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Discussion Starter #1
Two weeks ago I removed my overwintered queen from a booming hive and set her up in a nuc. I left the parent colony to raise some queen cells from the larvae that stayed behind. I then took the cells that were produced and split them into five nucs with nurse bees, capped brood and stores. All of the nucs are doing well; the new queens are emerging (watched one emerge today, heard piping too) and stores are built up nicely. I left a few cells (four) in the parent hive.

It turns out that even a blind squirrel can find an acorn, and this squirrel has come to realize that he somehow managed to perform a rather successful cutdown split. Our spring flow was strong, and the parent hive is absolutely full of honey (2 deeps, 2 mediums), bees and a few queen cells that have not yet emerged (but will soon, I believe).

Am I right in assuming that, once the new queens emerge in this honeybound hive, that they are likely to leave with a swarm?

If that is so, am I also correct in assuming that getting some empty drawn comb into the brood box ASAP might be the best thing I can do to prevent a swarm? If there's nothing to be done, I'll chalk it up to experience, but I sure would like to gain some more hive management skills as a result of this situation.

Thanks in advance.

-Pete

P.S. I do try to follow the edict in my signature line, but when you don't know what it is that you don't know, then things get a little dicey.;)
 

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Thanks, Ray. I've added a medium of drawn/partially drawn comb and foundation from a winter deadout. That's all I had left after making the splits. Hopefully that will at least give the queen somewhere to lay once she's mated, and dissuade the colony from deciding to make its own split before then. If the hive doesn't fill it with honey, that is. I think that we're nearing the end of the spring flow.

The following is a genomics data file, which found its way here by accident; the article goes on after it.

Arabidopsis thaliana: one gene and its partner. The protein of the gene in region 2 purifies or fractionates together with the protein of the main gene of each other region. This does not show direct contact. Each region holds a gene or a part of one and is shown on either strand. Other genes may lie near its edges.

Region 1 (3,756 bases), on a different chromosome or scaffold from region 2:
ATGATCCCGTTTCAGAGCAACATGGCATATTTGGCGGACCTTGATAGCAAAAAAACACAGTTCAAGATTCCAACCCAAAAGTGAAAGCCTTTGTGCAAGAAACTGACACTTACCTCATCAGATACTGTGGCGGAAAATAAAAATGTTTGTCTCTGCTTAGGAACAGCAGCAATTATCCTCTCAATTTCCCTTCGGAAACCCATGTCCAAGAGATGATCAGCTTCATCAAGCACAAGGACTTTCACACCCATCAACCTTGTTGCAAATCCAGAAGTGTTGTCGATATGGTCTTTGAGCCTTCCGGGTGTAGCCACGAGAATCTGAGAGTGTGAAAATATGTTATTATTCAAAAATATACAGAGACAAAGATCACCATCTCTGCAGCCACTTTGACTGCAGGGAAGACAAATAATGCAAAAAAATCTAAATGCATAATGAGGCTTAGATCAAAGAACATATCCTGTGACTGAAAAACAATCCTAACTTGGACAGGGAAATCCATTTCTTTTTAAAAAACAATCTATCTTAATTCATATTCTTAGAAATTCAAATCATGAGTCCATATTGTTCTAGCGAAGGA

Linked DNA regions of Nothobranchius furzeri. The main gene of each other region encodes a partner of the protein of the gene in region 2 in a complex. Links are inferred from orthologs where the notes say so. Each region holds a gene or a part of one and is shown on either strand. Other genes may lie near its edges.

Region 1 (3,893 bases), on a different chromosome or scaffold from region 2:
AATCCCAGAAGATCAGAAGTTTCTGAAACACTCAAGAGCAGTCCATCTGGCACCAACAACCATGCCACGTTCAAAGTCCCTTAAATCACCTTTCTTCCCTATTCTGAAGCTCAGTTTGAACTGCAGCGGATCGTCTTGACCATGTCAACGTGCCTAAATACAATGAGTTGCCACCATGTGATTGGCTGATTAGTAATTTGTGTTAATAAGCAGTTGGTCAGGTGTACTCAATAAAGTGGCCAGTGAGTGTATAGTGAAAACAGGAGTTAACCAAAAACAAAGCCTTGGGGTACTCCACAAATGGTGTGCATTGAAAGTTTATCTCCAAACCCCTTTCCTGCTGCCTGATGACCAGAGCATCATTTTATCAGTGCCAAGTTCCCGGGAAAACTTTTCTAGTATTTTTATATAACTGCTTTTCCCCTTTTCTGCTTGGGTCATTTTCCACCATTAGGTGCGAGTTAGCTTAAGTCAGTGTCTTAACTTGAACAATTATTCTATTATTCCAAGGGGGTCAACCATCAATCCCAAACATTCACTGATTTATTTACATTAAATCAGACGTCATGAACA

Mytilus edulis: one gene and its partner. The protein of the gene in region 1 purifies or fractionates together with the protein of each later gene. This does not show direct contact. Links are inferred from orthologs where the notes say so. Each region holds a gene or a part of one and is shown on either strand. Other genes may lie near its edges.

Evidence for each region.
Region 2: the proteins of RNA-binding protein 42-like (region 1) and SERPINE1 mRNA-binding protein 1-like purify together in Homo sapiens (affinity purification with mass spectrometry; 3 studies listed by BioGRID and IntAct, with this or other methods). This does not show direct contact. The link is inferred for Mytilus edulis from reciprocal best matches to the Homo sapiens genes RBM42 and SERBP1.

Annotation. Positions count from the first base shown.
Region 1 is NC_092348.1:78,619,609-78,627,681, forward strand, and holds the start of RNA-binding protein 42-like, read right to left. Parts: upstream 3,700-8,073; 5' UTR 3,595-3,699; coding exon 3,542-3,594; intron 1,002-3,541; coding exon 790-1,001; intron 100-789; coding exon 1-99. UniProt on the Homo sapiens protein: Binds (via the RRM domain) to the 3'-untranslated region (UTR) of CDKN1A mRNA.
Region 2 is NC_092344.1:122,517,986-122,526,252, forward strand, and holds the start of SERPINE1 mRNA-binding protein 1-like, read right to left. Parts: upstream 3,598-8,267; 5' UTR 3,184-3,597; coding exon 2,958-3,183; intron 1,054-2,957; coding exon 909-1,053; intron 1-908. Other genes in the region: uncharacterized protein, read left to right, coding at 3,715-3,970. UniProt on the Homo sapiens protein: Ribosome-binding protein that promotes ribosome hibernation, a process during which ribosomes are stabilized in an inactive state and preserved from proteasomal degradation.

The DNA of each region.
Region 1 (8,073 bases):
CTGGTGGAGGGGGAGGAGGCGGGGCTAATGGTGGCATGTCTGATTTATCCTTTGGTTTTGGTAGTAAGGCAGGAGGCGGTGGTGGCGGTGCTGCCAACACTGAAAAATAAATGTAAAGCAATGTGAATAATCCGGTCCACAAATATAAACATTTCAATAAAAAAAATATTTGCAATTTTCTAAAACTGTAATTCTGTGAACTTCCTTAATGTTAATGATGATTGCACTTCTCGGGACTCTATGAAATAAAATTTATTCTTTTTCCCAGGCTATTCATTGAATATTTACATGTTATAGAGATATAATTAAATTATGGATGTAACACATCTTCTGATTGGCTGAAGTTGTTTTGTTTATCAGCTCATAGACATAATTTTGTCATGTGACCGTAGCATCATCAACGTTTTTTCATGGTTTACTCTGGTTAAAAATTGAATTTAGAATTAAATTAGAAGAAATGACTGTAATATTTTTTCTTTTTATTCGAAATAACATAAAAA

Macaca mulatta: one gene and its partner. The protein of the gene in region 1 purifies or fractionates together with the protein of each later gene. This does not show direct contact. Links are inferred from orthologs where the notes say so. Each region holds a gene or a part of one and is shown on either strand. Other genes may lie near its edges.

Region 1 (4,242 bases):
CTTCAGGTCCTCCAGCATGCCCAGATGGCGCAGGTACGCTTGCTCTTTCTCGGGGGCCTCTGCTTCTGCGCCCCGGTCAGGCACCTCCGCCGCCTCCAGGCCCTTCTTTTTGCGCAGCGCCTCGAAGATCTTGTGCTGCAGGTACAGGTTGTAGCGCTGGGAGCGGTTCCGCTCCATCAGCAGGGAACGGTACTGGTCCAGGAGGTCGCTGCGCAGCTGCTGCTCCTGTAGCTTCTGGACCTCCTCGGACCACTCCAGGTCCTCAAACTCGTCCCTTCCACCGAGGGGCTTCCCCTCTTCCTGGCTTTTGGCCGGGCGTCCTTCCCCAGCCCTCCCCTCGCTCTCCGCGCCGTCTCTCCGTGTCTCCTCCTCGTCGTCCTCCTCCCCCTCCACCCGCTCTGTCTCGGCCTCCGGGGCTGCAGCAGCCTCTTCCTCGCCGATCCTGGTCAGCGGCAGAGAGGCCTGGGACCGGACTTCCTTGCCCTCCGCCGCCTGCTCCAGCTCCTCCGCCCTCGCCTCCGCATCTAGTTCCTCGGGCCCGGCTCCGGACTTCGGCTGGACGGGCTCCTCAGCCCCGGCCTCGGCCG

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Many times, once the virgin is mated and starts laying, the bees will move the honey up do give her room to lay down under the honey. Not all at once mind you, but as she lays, they'll start moving honey up and to the sides of where she's laying. As brood emerges, they'll move more honey up, the queen will move down. This depends some on the flows and organizations in the hive too. Adding that partially drawn super was a good choice, Good Luck!
 

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I am not sure if your hive consist of two deeps and two mediums or there is another brood chamber involved but if you just keep adding space and you don't use a QE the queen will find it and be happy. If you have a QE then you must add the space to the brood chamber assuming it is full.